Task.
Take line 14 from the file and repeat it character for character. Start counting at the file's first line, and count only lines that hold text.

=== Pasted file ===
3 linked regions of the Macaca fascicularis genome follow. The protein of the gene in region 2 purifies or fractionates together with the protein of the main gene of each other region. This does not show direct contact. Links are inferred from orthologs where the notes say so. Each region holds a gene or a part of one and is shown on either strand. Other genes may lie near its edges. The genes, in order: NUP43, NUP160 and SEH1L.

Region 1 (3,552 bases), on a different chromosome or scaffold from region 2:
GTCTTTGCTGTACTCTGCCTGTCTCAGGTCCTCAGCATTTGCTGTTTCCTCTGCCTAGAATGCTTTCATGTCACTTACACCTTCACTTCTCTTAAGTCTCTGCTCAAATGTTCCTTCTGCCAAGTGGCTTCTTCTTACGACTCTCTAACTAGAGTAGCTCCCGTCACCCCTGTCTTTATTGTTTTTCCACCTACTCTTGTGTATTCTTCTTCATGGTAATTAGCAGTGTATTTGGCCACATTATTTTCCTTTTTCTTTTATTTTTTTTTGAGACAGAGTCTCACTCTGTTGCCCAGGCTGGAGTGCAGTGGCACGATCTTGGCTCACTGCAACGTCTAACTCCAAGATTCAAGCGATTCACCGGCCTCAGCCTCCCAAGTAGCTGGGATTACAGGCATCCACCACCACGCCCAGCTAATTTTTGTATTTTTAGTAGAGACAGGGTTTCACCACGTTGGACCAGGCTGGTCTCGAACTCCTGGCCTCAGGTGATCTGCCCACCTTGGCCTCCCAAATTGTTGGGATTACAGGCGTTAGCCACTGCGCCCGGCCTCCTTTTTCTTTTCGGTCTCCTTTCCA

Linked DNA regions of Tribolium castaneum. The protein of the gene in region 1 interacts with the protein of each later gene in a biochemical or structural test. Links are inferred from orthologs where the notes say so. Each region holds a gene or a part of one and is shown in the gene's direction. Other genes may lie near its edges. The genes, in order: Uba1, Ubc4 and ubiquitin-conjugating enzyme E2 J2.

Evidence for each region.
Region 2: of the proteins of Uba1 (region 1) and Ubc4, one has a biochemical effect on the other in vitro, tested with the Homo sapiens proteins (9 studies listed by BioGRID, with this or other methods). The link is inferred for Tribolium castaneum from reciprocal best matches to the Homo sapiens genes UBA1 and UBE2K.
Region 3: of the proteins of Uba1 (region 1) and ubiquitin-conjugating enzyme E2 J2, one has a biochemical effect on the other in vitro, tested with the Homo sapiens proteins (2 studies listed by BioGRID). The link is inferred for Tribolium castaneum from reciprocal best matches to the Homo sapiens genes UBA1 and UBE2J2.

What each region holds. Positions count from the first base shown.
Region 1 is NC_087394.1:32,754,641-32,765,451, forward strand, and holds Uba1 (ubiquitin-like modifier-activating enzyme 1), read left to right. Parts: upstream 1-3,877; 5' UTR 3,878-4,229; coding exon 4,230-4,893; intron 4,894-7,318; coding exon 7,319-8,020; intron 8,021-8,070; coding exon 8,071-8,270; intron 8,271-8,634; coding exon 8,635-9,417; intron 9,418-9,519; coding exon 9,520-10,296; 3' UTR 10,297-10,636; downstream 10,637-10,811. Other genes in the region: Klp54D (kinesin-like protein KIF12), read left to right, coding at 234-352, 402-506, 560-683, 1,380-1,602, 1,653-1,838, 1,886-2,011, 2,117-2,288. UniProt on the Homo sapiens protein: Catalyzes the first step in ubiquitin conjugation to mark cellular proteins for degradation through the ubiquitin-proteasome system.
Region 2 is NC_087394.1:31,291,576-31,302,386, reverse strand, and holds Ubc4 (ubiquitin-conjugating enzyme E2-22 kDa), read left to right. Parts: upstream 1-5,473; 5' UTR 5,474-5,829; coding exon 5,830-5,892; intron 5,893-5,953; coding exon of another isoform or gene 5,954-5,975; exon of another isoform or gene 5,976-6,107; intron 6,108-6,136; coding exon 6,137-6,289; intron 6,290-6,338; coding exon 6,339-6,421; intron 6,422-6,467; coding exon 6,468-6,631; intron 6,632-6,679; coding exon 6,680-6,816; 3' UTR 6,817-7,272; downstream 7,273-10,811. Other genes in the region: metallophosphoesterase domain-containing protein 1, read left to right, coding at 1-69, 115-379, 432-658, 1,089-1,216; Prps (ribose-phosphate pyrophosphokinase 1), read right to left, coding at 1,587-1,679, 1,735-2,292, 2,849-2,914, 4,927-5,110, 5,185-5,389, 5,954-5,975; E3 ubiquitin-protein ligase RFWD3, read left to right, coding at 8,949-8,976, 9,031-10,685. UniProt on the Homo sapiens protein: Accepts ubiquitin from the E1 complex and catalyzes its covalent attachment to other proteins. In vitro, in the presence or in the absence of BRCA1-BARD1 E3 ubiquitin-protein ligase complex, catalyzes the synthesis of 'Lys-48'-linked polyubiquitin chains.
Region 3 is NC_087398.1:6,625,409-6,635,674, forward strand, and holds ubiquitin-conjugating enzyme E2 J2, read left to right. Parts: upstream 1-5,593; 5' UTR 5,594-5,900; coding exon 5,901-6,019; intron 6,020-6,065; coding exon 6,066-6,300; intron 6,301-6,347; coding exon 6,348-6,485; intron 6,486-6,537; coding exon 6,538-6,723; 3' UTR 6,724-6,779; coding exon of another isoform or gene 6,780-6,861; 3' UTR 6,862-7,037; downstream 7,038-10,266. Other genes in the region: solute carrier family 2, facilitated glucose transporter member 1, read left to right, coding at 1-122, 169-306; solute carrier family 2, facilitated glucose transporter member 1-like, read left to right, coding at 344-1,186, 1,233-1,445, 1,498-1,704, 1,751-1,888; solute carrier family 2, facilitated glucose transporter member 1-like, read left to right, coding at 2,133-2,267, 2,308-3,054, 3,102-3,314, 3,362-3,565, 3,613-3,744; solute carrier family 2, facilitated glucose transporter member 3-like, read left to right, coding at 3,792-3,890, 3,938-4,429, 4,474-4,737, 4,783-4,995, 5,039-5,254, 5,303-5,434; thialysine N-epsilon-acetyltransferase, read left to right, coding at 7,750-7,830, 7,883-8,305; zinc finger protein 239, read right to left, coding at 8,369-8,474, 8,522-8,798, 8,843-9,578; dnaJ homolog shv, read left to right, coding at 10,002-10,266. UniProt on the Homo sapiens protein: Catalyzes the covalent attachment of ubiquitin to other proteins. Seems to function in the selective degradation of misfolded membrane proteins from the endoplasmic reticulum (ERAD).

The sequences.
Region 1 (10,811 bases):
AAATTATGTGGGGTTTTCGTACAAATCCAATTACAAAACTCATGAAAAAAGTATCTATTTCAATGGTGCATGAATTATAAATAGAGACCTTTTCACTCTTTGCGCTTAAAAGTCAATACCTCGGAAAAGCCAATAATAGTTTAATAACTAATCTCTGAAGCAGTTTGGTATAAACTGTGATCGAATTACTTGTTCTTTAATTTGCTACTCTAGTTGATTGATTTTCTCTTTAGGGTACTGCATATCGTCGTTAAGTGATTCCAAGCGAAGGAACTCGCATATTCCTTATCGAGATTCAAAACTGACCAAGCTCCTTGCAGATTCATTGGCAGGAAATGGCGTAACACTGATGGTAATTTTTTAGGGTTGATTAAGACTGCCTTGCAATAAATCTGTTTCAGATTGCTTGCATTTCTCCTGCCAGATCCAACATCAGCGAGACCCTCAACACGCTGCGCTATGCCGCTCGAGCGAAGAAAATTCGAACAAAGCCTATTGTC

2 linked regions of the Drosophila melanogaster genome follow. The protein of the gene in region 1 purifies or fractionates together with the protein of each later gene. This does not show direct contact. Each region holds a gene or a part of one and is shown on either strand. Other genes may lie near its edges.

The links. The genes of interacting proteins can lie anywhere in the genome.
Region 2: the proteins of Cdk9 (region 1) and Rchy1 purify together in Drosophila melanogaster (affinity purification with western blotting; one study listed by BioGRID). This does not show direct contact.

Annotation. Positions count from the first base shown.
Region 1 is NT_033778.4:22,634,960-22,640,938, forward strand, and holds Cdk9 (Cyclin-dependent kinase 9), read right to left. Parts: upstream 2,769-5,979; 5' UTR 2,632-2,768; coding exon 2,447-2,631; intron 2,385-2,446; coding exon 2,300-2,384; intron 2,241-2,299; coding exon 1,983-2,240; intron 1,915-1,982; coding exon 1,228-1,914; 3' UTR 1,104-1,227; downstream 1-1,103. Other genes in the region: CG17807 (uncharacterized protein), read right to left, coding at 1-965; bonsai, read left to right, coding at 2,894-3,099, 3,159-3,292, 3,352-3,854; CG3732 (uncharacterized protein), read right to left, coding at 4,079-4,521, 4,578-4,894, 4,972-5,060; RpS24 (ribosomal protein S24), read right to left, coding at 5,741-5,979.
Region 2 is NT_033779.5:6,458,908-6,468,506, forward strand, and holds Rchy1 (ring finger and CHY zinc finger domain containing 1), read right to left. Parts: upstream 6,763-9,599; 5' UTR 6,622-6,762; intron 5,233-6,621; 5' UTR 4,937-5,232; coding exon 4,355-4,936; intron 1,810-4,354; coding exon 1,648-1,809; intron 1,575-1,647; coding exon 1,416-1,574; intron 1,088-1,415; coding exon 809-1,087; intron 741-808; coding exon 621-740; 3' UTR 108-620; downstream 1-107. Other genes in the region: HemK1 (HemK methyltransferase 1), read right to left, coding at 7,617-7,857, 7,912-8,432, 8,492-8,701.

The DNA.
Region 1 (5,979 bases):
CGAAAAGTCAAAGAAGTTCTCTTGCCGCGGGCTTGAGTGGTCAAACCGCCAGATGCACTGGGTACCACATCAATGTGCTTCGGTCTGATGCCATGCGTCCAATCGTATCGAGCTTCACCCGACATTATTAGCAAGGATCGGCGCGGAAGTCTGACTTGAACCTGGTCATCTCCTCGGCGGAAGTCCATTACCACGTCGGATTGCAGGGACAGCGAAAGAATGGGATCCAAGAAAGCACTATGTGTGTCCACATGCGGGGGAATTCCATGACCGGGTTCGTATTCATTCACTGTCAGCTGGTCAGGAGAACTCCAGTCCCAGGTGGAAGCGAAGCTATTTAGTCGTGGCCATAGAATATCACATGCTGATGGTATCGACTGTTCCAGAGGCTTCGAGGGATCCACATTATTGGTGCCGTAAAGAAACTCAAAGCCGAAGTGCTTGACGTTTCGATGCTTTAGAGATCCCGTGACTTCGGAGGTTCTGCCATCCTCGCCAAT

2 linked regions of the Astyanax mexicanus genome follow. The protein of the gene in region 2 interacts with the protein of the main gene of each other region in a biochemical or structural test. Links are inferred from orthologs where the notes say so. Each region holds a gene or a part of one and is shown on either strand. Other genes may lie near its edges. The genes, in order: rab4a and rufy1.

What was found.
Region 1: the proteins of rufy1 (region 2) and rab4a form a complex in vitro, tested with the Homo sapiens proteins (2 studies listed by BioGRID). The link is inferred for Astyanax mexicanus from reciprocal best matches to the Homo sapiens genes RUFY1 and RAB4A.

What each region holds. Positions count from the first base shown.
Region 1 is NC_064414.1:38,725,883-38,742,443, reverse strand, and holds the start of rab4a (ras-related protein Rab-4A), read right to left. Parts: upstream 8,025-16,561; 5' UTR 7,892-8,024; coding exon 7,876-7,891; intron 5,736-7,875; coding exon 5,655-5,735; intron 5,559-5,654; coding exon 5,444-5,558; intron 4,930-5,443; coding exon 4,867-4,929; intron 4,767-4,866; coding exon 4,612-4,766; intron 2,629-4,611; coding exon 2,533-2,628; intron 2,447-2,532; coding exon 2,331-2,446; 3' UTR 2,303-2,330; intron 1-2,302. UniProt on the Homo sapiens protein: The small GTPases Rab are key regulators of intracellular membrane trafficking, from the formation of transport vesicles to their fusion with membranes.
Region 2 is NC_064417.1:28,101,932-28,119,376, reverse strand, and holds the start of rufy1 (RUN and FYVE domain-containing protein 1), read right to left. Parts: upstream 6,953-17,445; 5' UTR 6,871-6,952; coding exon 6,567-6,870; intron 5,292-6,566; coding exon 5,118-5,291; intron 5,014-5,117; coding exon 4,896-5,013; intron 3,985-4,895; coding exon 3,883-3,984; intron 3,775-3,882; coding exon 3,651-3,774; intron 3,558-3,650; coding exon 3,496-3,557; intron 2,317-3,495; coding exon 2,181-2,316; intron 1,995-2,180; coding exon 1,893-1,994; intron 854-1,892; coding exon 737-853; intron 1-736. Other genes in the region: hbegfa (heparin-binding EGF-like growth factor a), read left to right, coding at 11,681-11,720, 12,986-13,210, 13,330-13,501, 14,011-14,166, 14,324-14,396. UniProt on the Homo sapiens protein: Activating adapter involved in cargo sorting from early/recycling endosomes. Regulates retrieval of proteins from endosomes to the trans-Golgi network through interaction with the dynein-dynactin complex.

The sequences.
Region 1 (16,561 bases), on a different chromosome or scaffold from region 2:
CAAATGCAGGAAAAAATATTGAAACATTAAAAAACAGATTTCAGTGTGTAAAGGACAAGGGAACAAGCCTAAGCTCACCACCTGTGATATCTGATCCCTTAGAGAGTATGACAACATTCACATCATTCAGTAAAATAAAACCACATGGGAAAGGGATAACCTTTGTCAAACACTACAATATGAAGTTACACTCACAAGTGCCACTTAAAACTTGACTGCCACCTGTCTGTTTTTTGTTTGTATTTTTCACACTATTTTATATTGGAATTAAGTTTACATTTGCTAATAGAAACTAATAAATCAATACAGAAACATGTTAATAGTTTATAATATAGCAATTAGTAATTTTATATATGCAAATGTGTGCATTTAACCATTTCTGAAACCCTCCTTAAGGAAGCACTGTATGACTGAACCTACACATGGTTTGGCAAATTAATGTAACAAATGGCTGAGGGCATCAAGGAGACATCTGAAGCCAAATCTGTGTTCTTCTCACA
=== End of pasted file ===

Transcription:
AAATTATGTGGGGTTTTCGTACAAATCCAATTACAAAACTCATGAAAAAAGTATCTATTTCAATGGTGCATGAATTATAAATAGAGACCTTTTCACTCTTTGCGCTTAAAAGTCAATACCTCGGAAAAGCCAATAATAGTTTAATAACTAATCTCTGAAGCAGTTTGGTATAAACTGTGATCGAATTACTTGTTCTTTAATTTGCTACTCTAGTTGATTGATTTTCTCTTTAGGGTACTGCATATCGTCGTTAAGTGATTCCAAGCGAAGGAACTCGCATATTCCTTATCGAGATTCAAAACTGACCAAGCTCCTTGCAGATTCATTGGCAGGAAATGGCGTAACACTGATGGTAATTTTTTAGGGTTGATTAAGACTGCCTTGCAATAAATCTGTTTCAGATTGCTTGCATTTCTCCTGCCAGATCCAACATCAGCGAGACCCTCAACACGCTGCGCTATGCCGCTCGAGCGAAGAAAATTCGAACAAAGCCTATTGTC